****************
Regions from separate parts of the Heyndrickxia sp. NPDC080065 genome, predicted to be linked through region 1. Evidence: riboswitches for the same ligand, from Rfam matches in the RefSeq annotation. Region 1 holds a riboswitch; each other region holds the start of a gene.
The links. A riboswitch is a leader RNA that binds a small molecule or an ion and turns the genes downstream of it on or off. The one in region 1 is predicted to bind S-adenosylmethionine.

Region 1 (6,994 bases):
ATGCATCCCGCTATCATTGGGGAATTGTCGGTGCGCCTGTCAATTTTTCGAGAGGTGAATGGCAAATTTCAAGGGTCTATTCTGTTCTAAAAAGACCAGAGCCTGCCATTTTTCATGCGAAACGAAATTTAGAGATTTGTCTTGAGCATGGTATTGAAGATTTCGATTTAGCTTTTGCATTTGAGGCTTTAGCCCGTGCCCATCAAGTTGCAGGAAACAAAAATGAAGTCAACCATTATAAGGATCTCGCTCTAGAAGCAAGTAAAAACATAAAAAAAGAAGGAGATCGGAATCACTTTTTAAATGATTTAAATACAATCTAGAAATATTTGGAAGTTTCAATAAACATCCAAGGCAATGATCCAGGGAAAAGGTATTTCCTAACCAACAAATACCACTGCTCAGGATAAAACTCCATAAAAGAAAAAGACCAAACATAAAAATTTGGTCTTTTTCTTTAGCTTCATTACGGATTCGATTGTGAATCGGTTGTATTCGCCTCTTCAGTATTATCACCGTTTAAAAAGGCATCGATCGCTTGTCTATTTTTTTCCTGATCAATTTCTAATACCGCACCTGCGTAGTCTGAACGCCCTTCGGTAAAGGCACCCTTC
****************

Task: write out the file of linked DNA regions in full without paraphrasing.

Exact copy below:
Regions from separate parts of the Heyndrickxia sp. NPDC080065 genome, predicted to be linked through region 1. Evidence: riboswitches for the same ligand, from Rfam matches in the RefSeq annotation. Region 1 holds a riboswitch; each other region holds the start of a gene.
The links. A riboswitch is a leader RNA that binds a small molecule or an ion and turns the genes downstream of it on or off. The one in region 1 is predicted to bind S-adenosylmethionine.

Region 1 (6,994 bases):
ATGCATCCCGCTATCATTGGGGAATTGTCGGTGCGCCTGTCAATTTTTCGAGAGGTGAATGGCAAATTTCAAGGGTCTATTCTGTTCTAAAAAGACCAGAGCCTGCCATTTTTCATGCGAAACGAAATTTAGAGATTTGTCTTGAGCATGGTATTGAAGATTTCGATTTAGCTTTTGCATTTGAGGCTTTAGCCCGTGCCCATCAAGTTGCAGGAAACAAAAATGAAGTCAACCATTATAAGGATCTCGCTCTAGAAGCAAGTAAAAACATAAAAAAAGAAGGAGATCGGAATCACTTTTTAAATGATTTAAATACAATCTAGAAATATTTGGAAGTTTCAATAAACATCCAAGGCAATGATCCAGGGAAAAGGTATTTCCTAACCAACAAATACCACTGCTCAGGATAAAACTCCATAAAAGAAAAAGACCAAACATAAAAATTTGGTCTTTTTCTTTAGCTTCATTACGGATTCGATTGTGAATCGGTTGTATTCGCCTCTTCAGTATTATCACCGTTTAAAAAGGCATCGATCGCTTGTCTATTTTTTTCCTGATCAATTTCTAATACCGCACCTGCGTAGTCTGAACGCCCTTCGGTAAAGGCACCCTTC